- Giuseppe Barisano, Farshid Sepehrband, Heather R. Collins, Steven Jillings, Ben Jeurissen, James A. Taylor, Catho Schoenmaekers, Chloë De Laet, Ilya Rukavishnikov, Inna Nosikova, Liudmila Litvinova, Alena Rumshiskaya, Jitka Annen, Jan Sijbers, Steven Laureys, Angelique Van Ombergen, Victor Petrovichev, Valentin Sinitsyn, Ekaterina Pechenkova, Alexey Grishin, Peter zu Eulenburg, Meng Law, Stefan Sunaert, Paul M. Parizel, Elena Tomilovskaya, Donna R. Roberts, Floris L. Wuyts. The effect of prolonged spaceflight on cerebrospinal fluid and perivascular spaces of astronauts and cosmonauts. Proceedings of the National Academy of Sciences, 2022; 119 (17) DOI: 10.1073/pnas.2120439119
The researchers found that while all of the astronauts and cosmonauts they studied had a similar level of cerebrospinal fluid buildup in the brain, along with reduced space between the brain and the surrounding membrane at the top of the head, there was a noteworthy difference when it came to the Americans. They had more enlargement in the perivascular spaces in the brain, passages that serve as a cleaning system during sleep. That’s something the researchers say warrants further investigation.
Donna Roberts, M.D., a neuroradiologist at the Medical University of South Carolina who helped lead the study, said a challenge when it comes to exploring the effects of spaceflight has been that there aren’t many people in the U.S. who have traveled to space. Combining information about NASA astronauts with that of Russian cosmonauts and astronauts from the European Space Agency gave the study depth.
“By putting all our data together, we have a larger subject number. That’s important when you do this type of study. When you’re looking for statistical significance, you need to have larger numbers of subjects.”
The study focused on 24 Americans, 13 Russians and a small, unspecified number of astronauts from the ESA. It used MRI scans of their brains before and after six months on the International Space Station to evaluate changes in the perivascular spaces.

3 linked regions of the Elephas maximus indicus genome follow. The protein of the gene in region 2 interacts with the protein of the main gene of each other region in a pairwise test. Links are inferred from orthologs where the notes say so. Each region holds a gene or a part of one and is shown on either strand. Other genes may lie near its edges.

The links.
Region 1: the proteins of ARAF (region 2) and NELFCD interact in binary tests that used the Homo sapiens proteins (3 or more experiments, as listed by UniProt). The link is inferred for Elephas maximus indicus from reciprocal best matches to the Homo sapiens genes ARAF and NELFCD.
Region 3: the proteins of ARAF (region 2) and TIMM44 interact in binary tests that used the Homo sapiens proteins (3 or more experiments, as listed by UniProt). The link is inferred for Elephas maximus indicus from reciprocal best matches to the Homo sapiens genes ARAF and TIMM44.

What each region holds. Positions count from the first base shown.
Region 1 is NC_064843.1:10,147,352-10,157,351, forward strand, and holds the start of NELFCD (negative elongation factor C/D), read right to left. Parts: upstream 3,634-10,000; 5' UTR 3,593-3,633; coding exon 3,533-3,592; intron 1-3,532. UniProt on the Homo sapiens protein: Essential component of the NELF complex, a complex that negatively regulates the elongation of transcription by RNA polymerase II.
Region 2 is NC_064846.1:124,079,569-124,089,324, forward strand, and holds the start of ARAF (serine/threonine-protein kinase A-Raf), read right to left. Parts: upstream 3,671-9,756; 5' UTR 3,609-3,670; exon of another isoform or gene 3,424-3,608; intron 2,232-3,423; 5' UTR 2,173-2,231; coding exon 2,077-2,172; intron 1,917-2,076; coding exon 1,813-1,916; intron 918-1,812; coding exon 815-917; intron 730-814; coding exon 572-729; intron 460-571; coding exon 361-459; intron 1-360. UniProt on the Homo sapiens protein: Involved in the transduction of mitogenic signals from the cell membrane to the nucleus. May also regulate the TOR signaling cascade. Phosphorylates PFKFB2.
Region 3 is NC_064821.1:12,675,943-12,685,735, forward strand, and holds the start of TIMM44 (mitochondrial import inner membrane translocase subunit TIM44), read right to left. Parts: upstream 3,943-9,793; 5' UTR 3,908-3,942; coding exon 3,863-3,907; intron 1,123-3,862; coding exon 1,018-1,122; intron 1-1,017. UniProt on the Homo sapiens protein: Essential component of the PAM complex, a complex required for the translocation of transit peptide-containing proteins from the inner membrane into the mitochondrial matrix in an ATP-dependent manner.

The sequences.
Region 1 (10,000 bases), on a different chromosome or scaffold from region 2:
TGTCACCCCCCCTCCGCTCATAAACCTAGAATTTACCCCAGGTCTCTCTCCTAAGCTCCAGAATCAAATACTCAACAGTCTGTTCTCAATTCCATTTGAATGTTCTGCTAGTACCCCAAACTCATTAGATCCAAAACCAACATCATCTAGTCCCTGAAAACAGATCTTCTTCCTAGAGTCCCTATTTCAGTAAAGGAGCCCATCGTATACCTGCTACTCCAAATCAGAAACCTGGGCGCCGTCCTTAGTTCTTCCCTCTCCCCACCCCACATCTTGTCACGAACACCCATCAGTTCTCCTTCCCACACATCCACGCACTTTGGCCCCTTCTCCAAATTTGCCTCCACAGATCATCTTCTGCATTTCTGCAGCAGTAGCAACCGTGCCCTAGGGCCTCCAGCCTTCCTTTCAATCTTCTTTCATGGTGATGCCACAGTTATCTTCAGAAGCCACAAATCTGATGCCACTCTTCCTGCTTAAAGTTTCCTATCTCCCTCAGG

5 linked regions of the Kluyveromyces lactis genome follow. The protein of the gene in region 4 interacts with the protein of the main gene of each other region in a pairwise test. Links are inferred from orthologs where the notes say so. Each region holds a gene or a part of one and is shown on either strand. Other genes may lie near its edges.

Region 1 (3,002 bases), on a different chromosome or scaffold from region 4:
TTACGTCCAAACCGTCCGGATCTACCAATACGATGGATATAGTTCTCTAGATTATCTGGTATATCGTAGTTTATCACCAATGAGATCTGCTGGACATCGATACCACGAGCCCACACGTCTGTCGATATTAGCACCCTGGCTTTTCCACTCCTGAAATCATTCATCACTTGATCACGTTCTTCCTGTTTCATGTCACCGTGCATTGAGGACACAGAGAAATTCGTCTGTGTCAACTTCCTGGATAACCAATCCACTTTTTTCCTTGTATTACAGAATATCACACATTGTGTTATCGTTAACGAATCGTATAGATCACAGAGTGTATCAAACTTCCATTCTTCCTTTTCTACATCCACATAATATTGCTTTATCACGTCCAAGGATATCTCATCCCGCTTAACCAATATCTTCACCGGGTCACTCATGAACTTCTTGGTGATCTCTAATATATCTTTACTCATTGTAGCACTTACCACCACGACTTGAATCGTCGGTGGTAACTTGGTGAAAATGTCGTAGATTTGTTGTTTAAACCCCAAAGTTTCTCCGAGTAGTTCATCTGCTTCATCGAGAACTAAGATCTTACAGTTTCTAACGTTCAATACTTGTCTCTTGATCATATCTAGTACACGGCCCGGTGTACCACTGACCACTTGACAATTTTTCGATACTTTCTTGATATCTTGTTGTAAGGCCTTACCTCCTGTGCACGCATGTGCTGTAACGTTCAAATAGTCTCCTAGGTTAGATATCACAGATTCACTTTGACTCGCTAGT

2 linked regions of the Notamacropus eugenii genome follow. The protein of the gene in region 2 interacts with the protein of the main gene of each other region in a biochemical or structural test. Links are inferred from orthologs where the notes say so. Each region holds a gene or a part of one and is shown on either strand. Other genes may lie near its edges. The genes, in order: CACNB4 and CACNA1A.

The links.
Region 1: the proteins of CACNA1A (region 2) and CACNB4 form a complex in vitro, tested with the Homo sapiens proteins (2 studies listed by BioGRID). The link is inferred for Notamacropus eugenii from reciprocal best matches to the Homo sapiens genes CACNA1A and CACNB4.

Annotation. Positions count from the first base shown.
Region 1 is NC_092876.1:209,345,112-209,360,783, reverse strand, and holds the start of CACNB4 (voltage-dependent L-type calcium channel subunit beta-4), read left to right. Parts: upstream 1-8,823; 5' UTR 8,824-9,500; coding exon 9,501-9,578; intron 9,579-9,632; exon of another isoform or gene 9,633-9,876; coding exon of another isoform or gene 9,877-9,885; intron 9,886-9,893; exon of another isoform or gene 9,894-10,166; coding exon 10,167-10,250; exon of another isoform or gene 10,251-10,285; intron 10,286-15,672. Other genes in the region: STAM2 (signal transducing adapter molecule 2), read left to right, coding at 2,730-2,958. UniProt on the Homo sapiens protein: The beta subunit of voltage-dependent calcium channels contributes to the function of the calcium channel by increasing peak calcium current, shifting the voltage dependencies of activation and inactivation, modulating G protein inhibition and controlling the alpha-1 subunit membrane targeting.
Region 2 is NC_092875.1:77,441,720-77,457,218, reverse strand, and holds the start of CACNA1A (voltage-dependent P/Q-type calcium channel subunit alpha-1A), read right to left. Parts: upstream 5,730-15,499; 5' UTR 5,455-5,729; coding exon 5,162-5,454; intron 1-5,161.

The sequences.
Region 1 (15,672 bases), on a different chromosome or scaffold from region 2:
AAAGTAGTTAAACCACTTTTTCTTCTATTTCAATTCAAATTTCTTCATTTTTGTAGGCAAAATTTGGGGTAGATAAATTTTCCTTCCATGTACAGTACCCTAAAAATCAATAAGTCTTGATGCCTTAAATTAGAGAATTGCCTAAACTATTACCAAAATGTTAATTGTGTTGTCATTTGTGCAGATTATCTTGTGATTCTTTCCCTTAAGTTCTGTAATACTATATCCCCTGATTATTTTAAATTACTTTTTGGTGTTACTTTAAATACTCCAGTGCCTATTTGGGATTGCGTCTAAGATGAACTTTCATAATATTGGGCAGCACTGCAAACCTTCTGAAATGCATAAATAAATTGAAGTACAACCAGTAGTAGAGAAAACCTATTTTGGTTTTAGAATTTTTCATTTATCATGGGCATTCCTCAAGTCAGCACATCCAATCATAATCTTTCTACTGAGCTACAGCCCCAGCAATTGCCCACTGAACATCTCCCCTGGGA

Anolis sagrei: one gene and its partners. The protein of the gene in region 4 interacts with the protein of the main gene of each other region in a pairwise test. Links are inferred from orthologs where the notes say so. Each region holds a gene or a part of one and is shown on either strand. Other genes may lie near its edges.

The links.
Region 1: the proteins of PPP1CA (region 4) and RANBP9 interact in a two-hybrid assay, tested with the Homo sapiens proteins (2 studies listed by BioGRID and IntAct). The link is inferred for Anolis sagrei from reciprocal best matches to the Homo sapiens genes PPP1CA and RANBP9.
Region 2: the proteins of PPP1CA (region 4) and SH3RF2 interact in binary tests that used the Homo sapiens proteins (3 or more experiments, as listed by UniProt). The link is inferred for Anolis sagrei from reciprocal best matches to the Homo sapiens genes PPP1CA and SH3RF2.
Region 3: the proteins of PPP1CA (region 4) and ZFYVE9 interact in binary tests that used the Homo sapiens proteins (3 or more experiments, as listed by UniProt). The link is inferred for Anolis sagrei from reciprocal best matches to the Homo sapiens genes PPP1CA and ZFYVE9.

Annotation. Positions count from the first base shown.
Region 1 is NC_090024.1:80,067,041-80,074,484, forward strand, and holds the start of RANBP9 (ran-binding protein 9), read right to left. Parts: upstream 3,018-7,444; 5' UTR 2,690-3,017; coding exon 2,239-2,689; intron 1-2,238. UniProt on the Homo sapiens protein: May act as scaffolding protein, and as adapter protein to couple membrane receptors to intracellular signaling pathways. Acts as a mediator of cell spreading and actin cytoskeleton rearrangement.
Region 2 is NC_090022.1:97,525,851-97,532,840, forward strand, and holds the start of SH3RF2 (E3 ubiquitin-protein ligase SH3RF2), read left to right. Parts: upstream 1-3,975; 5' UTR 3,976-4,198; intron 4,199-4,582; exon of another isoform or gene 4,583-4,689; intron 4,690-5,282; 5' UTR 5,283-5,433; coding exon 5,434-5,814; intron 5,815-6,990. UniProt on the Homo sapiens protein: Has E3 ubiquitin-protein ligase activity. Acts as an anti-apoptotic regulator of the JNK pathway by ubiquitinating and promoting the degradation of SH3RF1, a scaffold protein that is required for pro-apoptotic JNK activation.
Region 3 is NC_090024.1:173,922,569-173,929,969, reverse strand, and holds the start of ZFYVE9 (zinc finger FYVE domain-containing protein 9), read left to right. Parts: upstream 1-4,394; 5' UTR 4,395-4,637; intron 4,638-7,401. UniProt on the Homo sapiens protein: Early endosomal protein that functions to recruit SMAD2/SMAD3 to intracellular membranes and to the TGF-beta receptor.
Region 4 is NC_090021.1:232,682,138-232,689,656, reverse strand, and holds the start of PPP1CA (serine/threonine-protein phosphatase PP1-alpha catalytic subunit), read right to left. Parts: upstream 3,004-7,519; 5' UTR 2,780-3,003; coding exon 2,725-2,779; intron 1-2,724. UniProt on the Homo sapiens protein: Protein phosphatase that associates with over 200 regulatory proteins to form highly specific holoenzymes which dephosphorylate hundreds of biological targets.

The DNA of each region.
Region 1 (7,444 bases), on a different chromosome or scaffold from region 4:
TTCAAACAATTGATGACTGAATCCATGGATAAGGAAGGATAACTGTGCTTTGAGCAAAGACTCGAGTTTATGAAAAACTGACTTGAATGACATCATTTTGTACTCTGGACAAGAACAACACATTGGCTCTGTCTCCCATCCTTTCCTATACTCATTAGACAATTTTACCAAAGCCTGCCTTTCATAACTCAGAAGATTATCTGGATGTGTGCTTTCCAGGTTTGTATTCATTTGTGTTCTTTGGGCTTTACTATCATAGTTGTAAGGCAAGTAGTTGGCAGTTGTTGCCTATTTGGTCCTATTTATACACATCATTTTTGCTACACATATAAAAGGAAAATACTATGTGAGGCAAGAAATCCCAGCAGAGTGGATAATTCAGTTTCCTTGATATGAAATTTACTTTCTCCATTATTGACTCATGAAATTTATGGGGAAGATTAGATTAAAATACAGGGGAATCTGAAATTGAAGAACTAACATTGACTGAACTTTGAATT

Lead researcher Floris Wuyts, Ph.D., a professor at the University of Antwerp in Belgium, put the scope of the project in perspective. “I think it is one of the largest studies on space data, and for sure, one of the very few studies with NASA, ESA and Roscosmos data. It comprises data of almost 10% of all people who went into space.” Roscosmos is the Russian space corporation.
Fellow researcher and neuroscientist Giuseppe Barisano, M.D., Ph.D., who works at the University of Southern California, said they looked for differences between the crews. “And in this analysis, we found an increased volume of fluid-filled channels in the brain after spaceflight that was more prominent in the NASA crew than in the Roscosmos crew.”
Roberts explained what that might mean. “An important implication of our findings is that the volume of fluid-filled channels in the brain of astronauts is linked to the development of the spaceflight-associated neuro-ocular syndrome, a syndrome characterized by vision changes and whose mechanisms are still not completely clear.”
But space physiologist Elena Tomilovskaya, Ph.D., of the Russian Academy of Sciences, said further study is needed to determine if there are clinical implications for future flights. “We need to understand how specific microgravity-countermeasure usage, exercise regimes, diet and other factors may play a role in the differences we found between crews.”
Roberts agreed. “It is important not to speculate about pathology or brain health problems at this time. The observed effects are very small, but there are significant changes when we compare the post-flight scans with the preflight scans,” she said.
The idea for the large study came about as the scientists gathered at annual meetings held by NASA and ESA. “Independently, we had previously reported similar changes in space crews at post-flight brain MRI, including enlargement of the cerebral ventricles. We discussed our findings and realized how valuable it would be to perform a joint analysis of our data. I would like to point out that Dr. Wuyts, in particular, was instrumental in organizing our group, which met regularly for two years to carry out this analysis,” Roberts said.”I believe it highlights the importance of international cooperation in understanding the effects of long-term spaceflight on the human body. In fact, we believe international cooperation in space medicine research is essential to ensure the safety of our crews as we return to the Moon and on to Mars.”
The study, “The effect of prolonged spaceflight on cerebrospinal fluid and perivascular spaces of astronauts and cosmonauts,” was funded by the Russian Academy of Sciences, NASA, ESA, the Belgian Science Policy Prodex, FWO Flanders and the National Institute of Mental Health at the National Institutes of Health in the U.S.
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Study explores effects of extended spaceflight on brain